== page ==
Atiu is unique in the Cook Islands in that its five contiguous villages are located on the dome in the centre of the raised atoll. This settled heart of the island has rich red volcanic soils where coffee and pineapples are grown, pockets of rain forest, a band of swampy land where taro flourishes and an outer ring of makatea, pinnacles of fossilised coral.
The Atiuans were the Vikings of the Cook Islands in pre-European times, however, with the conversion to Christianity of their much-feared ariki, Rongomatane, in 1823, domination of Atiu by the London Missionary Society began, along with its accompanying strictures.
The village settlements were moved by missionary decree from the lowlands near the coast to the central site they now occupy, and a church built there. Ziona Tapu, the Cook Islands Christian Church of Atiu, by the cross-roads in the centre of these villages, is one of the most imposing in the Cook Islands.
An institution distinctive to Atiu is the tumunu, which literally means the hollowed base of the coconut palm, which makes an excellent container. In an Atiuan context however, the word tumunu has a much wider connotation.
Half-way through the nineteenth century the Tahitians - who had developed close links with Atiu - taught the Atiuans how to brew an alcoholic beverage based on the fruit of the orange trees which the missionaries had introduced to the island. The highly-intoxicating brew was immediately popular with the people, but the missionaries promptly banned the drink, just as they had already banned the drinking of the traditional brew, kava. Fines were imposed on anyone brewing or consuming the orange-juice based intoxicant.
The brewing and drinking of bush-beer under clandestine conditions evolved into a ritualistic practice which survives today. There are several tumunus on Atiu, and they are still located in the 'bush', or forest surrounding the five villages.
The makatea zone of Atiu is pocked with caves, many of which were used as repositories for the bones of the deceased in the old days. These caves can be visited if permission is first obtained from the families whose land they are part of.
The cave of Anatakitaki, in the south-east of Atiu, is home to a unique bird species, a type of swift known as the kopeka.
The cave is reached after a half hour walk through the forest and makatea. A guide is essential for this excursion.
In 2007, the colourful Rimatara ‘Ura lorikeet (Vini Kuhlii) was re-introduced to the island following an absence of 200 years. Today flocks of ‘Kura (as they are known in Atiu), can be seen jaunting about the banana plantations in search of nectar, flashing their stunning colours of red, green and purple and have recently started breeding.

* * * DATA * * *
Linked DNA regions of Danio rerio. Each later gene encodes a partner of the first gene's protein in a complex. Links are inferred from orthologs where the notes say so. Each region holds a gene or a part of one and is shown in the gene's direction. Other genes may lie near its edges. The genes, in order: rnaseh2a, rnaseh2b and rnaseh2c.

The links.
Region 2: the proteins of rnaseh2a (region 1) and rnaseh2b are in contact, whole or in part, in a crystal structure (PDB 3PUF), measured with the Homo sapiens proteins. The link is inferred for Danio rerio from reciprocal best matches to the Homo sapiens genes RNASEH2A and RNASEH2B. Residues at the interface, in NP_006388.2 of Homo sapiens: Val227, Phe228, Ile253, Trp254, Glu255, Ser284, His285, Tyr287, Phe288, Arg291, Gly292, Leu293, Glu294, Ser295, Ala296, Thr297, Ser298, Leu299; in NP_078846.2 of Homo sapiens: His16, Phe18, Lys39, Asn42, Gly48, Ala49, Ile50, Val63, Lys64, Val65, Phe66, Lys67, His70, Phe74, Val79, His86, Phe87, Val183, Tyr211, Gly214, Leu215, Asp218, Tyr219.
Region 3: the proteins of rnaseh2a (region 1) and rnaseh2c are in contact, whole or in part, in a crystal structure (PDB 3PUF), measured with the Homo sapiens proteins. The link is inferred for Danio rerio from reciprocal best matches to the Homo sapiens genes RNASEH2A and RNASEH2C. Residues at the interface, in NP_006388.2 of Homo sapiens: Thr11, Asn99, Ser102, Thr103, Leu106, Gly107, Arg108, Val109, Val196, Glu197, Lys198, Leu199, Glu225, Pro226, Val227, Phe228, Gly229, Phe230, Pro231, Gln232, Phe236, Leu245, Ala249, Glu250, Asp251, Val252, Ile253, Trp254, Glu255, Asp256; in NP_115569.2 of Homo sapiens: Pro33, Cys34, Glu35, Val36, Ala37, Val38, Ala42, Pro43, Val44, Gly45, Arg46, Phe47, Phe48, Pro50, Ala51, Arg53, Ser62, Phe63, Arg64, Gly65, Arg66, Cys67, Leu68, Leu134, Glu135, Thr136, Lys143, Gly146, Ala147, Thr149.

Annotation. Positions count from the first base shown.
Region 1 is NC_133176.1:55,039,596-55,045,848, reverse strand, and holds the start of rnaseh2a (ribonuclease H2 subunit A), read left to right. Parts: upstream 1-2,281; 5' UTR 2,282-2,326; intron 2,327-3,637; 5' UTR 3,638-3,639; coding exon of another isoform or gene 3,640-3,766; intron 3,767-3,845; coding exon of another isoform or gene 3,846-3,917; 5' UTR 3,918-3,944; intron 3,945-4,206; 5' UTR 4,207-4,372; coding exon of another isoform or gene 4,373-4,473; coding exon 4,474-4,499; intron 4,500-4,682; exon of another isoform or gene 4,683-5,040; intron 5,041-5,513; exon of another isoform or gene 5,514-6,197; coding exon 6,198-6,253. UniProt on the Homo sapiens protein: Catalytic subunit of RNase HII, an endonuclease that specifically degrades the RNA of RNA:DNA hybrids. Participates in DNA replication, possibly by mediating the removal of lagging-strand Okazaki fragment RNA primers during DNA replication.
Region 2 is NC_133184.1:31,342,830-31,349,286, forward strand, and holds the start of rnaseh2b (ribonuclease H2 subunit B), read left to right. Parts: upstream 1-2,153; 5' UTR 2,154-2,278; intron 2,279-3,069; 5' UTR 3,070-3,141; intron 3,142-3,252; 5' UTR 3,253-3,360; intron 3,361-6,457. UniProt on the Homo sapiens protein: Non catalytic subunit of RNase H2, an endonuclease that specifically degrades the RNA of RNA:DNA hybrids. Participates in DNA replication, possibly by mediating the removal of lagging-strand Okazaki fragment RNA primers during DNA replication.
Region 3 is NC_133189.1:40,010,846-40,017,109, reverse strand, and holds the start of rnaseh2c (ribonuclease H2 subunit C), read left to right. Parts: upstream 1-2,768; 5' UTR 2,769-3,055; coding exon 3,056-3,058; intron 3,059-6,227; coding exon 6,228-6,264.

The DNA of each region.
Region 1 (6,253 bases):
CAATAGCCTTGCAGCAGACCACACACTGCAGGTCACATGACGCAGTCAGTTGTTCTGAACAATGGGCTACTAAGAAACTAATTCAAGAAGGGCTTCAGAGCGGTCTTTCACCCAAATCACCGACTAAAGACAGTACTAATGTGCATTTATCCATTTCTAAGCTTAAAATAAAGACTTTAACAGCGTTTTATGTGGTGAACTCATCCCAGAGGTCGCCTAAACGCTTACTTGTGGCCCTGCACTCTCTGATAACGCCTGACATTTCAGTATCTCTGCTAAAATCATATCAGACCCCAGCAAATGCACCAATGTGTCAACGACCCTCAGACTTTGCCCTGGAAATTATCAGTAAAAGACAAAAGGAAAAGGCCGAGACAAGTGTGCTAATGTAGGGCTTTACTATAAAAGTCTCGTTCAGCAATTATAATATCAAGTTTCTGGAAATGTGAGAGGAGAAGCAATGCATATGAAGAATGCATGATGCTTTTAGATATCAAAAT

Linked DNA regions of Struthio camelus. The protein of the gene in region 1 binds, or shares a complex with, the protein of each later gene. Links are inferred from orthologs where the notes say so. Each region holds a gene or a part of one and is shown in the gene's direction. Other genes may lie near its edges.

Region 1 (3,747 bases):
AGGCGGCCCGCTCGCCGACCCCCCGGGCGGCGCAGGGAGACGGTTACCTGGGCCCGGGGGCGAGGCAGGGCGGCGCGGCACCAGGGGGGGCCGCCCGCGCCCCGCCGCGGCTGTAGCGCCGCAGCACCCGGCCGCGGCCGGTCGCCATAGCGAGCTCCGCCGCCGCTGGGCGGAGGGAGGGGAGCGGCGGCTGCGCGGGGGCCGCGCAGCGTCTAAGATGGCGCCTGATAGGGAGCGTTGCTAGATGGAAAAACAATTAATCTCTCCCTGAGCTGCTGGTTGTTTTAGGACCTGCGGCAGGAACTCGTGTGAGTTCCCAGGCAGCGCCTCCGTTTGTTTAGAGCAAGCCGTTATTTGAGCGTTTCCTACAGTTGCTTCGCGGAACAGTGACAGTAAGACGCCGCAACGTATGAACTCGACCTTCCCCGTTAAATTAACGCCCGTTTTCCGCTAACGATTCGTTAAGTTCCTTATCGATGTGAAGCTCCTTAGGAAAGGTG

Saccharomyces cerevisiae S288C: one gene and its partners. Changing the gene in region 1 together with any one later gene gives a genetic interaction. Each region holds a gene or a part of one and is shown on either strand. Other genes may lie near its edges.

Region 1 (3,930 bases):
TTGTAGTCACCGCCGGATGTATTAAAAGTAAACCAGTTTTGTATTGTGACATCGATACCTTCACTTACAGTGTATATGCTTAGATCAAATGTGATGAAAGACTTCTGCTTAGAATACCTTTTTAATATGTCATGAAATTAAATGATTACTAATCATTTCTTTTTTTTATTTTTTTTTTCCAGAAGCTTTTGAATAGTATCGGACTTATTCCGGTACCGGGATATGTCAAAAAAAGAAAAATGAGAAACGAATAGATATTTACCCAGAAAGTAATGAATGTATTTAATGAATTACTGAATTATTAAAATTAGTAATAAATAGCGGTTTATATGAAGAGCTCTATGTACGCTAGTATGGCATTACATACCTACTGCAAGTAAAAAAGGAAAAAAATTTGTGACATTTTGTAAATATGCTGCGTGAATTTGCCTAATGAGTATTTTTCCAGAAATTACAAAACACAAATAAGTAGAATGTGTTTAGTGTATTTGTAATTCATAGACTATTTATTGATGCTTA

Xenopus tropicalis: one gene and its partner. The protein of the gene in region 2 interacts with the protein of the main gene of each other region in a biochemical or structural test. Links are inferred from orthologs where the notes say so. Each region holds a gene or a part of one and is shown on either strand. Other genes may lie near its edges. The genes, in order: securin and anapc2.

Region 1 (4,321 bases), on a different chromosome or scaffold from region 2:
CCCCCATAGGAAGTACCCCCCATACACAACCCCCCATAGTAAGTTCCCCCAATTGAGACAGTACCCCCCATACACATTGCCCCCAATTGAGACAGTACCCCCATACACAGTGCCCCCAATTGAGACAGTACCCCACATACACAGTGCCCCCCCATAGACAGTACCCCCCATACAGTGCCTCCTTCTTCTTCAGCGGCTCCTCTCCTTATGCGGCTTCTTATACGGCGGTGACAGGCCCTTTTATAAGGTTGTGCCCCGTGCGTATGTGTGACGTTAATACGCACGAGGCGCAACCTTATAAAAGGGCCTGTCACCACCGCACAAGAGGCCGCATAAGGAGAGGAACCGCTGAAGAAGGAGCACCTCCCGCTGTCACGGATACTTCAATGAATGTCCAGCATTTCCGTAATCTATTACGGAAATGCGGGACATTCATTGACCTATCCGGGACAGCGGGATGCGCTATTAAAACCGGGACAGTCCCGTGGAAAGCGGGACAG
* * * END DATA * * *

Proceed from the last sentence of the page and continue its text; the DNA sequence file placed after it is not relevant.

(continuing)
Atiu is somewhat of an epicentre of the fine Art of making Tivaivai, a century old embroidery and quilting technique that produces intricate patchworks of timeless beauty and considerable value. These roughly 2.50 metres by 3 metres coverlets are often used as heirlooms. Atiu is perhaps the best place in the pacific to have a Tivaivai made to order. See Atiu Fibre Arts Studio
Another distinctive and delicous product of Atiu is locally grown coffee. Roasted and packaged on the island, Atiu coffee makes an ideal memento of a visit to this interesting destination.
Atiu is easily visited via direct flights from Rarotonga every day except Sundays and from Aitutaki several times each week, these flights make it convenient to visit both Aitutaki and Atiu without backtracking via Rarotonga. If you wish to visit both Aitutaki and Atiu, check out our Aitutaki-Atiu Combo Tour.
Another exciting possibility to experience Rarotonga, Atiu and Aitutaki is with the Sketchbook Expeditions organised by internationally renowned local Artist Judith Kunzlé. More information can be found by clicking here.
Accommodation on Atiu includes Atiu Villas with its distinctive bungalows made from local timbers, small restaurant and pool, and several other guest houses and lodges, all of which provide pickup from Atiu Airport.
Atiu Weather Station - click here to see real time weather information from our weather station located at Atiu Airport.
Kura Documentary: click here to see a documentary mini series about the Kura (Red Lorikeet) relocation project.